EU Antitrust Regulators Seek Details on Google’s Data Practices: Report

A woman looks at her smartphone as she walks past Google Building 8510 at 85 10th Ave on June 3, 2019 in New York City. (Drew Angerer/Getty Images)
BY BOWEN XIAO

Google’s data collection practices are currently being investigated by European Union antitrust regulators, a sign that the tech giant remains in the crosshairs even after several billion-dollar fines against Google by the EU.

The European Commission is now looking for information on how Google, whose parent company is Alphabet, is using and monetizing the data it collects. The latest revelation points to how authorities across the world are increasingly reviewing these tech companies and how they use their dominance.

“The Commission has sent out questionnaires as part of a preliminary investigation into Google’s practices relating to Google’s collection and use of data. The preliminary investigation is ongoing,” an EU regulator told Reuters in an email.

Several companies that received the questionnaires from the commission are being given a month to reply.

News of the EU probe comes as big tech companies Facebook, Google, Amazon, and Apple face a historic wave of increased scrutiny, with antitrust investigations begun at both the state and federal levels by the U.S. Justice Department (DOJ) and the Federal Trade Commission.

Congress is also investigating the four companies, with a final report on its antitrust probe from a subcommittee of the House’s Judiciary Committee expected to be completed by the “first part” of 2020.

Documents obtained by Reuters show that the focus of the EU probe is on Google’s data related to local search services, online advertising, online ad targeting services, login services, web browsers, and others.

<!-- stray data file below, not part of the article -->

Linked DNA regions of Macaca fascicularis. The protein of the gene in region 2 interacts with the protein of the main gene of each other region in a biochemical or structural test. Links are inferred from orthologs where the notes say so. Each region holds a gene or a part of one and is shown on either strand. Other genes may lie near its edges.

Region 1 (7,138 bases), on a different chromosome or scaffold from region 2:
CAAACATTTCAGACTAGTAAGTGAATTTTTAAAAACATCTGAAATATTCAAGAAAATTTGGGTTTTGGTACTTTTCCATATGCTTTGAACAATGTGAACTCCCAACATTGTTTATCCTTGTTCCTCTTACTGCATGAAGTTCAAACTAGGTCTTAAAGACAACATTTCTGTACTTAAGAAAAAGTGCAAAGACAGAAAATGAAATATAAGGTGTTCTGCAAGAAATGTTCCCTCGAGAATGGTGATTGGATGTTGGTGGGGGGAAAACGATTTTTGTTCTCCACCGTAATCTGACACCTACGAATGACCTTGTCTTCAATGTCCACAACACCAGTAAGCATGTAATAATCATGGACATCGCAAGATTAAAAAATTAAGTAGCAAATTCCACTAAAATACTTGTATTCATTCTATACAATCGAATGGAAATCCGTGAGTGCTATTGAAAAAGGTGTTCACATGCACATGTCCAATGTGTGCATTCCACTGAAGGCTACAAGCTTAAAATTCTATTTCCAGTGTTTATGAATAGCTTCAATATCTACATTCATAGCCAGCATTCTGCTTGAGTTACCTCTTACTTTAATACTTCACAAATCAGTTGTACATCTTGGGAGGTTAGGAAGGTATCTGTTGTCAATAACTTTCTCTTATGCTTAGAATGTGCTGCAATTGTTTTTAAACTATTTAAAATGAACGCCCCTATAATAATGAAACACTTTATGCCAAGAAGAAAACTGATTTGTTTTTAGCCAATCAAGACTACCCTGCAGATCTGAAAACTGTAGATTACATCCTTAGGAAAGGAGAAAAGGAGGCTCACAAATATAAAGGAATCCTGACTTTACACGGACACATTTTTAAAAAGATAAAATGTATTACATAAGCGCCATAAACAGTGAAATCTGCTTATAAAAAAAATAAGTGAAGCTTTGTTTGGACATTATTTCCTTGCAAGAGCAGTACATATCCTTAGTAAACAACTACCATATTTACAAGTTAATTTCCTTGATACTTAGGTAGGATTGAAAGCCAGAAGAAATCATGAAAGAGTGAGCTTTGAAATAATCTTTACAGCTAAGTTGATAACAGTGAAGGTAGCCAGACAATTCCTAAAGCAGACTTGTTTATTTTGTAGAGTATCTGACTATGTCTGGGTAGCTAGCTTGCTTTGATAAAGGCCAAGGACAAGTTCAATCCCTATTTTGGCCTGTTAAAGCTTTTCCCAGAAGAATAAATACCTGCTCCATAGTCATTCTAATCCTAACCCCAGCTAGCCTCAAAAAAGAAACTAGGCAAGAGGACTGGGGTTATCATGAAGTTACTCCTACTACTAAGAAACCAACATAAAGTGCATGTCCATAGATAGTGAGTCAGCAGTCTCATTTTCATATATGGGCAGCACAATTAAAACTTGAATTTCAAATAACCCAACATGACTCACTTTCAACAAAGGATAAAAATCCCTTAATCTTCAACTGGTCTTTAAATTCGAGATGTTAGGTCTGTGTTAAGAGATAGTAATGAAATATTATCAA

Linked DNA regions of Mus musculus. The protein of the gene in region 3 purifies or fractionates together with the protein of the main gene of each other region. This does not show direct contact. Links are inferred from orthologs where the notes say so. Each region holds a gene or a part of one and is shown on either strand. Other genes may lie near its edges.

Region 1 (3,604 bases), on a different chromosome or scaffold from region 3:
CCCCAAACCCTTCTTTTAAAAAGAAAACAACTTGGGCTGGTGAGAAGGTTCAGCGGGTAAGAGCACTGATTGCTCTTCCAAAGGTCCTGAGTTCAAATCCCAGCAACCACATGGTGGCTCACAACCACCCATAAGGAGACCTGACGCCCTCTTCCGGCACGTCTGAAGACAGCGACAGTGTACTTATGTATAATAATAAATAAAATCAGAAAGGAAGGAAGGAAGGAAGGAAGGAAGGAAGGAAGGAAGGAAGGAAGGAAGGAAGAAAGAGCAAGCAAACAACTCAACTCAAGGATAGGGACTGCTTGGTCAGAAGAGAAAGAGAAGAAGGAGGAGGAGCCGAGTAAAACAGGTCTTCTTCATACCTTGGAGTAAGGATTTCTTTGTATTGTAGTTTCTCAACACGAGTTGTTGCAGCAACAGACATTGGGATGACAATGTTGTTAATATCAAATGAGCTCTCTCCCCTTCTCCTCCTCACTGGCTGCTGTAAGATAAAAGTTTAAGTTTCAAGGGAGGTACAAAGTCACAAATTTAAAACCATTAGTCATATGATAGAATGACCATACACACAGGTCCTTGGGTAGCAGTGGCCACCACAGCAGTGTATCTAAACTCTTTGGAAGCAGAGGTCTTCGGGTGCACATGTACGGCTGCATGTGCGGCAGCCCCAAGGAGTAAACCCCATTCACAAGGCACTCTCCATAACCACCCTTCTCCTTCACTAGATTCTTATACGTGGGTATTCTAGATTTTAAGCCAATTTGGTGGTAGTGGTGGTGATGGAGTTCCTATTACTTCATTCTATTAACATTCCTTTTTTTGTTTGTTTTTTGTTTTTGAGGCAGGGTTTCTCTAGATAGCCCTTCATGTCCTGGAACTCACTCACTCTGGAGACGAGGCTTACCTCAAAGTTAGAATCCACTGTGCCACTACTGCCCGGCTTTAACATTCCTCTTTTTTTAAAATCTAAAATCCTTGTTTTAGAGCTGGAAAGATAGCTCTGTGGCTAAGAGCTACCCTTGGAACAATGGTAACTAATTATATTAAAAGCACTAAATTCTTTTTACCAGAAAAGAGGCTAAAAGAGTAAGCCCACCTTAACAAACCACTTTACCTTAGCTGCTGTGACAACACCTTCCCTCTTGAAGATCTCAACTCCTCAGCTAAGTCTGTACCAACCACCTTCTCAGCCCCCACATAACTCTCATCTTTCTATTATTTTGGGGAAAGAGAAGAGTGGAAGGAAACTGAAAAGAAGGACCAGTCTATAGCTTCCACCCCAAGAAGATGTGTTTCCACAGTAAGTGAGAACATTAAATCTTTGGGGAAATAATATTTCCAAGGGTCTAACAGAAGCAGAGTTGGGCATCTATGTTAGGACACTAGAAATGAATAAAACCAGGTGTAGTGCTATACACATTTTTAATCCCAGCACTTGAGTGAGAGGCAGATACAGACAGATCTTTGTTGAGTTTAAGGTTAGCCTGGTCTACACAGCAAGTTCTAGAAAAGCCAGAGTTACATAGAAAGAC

Companies were asked about agreements providing data to Google or allowing it to collect data via their services in recent years, and whether they were compensated. It’s unclear which companies are involved.

Regulators also want to know the kind of data sought by Google, how it uses it, and how valuable the companies consider such data to be. Another question asked was whether Google and the companies are subjected to contractual terms that prohibit or limit the use of the data.

At the state level, Google is being investigated by a partnership of 48 U.S. states along with the District of Columbia and Puerto Rico, led by Texas Attorney General Ken Paxton, over the company’s practices. Nebraska Attorney General Doug Peterson said in September that the sheer number of attorneys general involved sends a “strong message to Google.”

New York attorney Barry Barnett, who has expertise in antitrust law, told The Epoch Times previously that Congress and its request for documents appeared to focus on acquisition and potential abuses of market power, rather than on agreements among competitors.

Major technology companies, once lauded as engines of economic growth, have increasingly been on the defensive because of their outsized market influence and complaints about their monopoly. Politicians, including President Donald Trump, as well as consumers, firms, and regulators, have criticized that power.

While a spokesperson for Google didn’t immediately respond to a request from The Epoch Times into the EU probe, the company told Reuters in an email, “We use data to make our services more useful and to show relevant advertising, and we give people the controls to manage, delete, or transfer their data.

“We will continue to engage with the Commission and others on this important discussion for our industry.”

Dr. Robert Epstein, senior research psychologist at the American Institute for Behavioral Research and Technology, told The Epoch Times in a previous interview that Google’s power needs to be curtailed in three main areas: surveillance, censorship, and manipulation.

Epstein has discovered a dozen methods that Google uses to sway public opinion or votes, including the search engine manipulation effect and search suggestion effect.

Epstein said he has spoken to various attorneys general about those issues, but he wasn’t sure if they had the authority. He said said Congress, the Justice Department, and the Federal Trade Commission could take much more concrete action.

Reuters contributed to this report

Follow Bowen on Twitter: @BowenXiao3

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